South Korea’s Hanwha Defense just released more details about the Redback infantry fighting vehicle program.
The details were given in a 16 March media release, to announce the achievement of two key milestones in the validation of systems integration for its Redback Infantry Fighting Vehicle.
Team Redback, led by Hanwha Defense Australia, has been formed to deliver best of breed Australian and global technologies to military customers, including the Australian Defence Force. The Redback is under consideration by the Commonwealth under an ongoing tender process for Project LAND 400 Phase 3.
Team Redback includes Elbit Land Systems, EOS Defence Systems, Bisalloy Steels, ECLIPS Logistics, Soucy Defense, Milspec Manufacturing and CBG Systems; with a growing list of Australian suppliers being identified to support the LAND 400 Phase 3 Risk Mitigation Activity.
These teaming arrangements are focused on making the Redback IFV the safest, most effective vehicle possible.
The Iron Fist active protection system (APS) was successfully demonstrated in late 2020, and several SPIKE LR2 missiles were successfully fired from a Redback vehicle in early February this year. Both tests were conducted in Israel.
“The Redback turret was designed from the very outset to integrate advanced technologies such as Iron Fist and Iron vision and Anti-Tank Guided Missiles” said Mr Gal Raviv, Managing Director of Elbit Land Combat Systems. “The turret is designed to easily integrate these advanced systems as you cannot achieve optimum performance for the vehicle and crew with bolt-on systems.”
The successful tests are key milestones in the validation of the Redback’s offensive and defensive protection systems.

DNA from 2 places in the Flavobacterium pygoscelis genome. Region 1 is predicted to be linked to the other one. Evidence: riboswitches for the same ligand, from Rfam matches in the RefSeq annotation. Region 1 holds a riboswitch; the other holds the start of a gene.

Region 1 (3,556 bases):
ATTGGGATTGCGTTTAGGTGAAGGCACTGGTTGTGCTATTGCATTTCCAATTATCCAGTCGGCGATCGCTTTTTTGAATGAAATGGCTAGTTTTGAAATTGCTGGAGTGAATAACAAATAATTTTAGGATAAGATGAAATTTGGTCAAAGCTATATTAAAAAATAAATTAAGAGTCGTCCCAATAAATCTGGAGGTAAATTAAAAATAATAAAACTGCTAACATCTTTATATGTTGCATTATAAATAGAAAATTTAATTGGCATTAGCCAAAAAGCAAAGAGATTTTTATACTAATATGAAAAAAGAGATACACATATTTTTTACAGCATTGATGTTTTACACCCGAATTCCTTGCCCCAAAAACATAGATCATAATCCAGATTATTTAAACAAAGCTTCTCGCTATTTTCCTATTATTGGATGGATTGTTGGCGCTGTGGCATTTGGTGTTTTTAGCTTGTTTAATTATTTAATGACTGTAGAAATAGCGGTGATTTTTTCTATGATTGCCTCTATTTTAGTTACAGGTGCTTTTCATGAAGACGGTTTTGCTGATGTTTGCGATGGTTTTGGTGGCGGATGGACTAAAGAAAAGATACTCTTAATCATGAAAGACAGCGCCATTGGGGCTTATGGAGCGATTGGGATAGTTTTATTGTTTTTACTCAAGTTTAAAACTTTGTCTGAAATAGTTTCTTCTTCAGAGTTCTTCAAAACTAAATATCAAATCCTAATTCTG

“These activities demonstrate the combined capabilities of the Team Redback to successfully conduct complex systems integration,” said Mr Richard Cho, Managing Director of Hanwha Defense Australia. “We are mitigating the key technical integration risks right up front.”
The Iron Fist APS allows the Redback to detect, classify and defeat a range of threats. It uses integrated radars and electro-optics to detect threats and then defeat them using two double barreled launchers mounted low on the turret to provide optimum coverage and avoid interference from other systems and roof hatches.
The SPIKE LR2 is a state-of-the-art anti-tank guided missile (ATGM) that builds on the global success of the SPIKE family of ATGMs. The Redback turret includes an integrated two-round SPIKE launcher.
“This firing is the last in a series of SPIKE LR2 tests from our turret and concludes the successful integration of the SPIKE LR2,” said Mr Raviv. “I am very pleased to say that the turret and missiles functioned perfectly and scored direct hits on all targets.”
“I am enormously proud of Team Redback and the significant progress we have made,” said Mr Cho. “These two significant demonstrations of successful complex systems integration on the Redback give me absolute confidence in the team and our pathway to complete the remaining validation work.”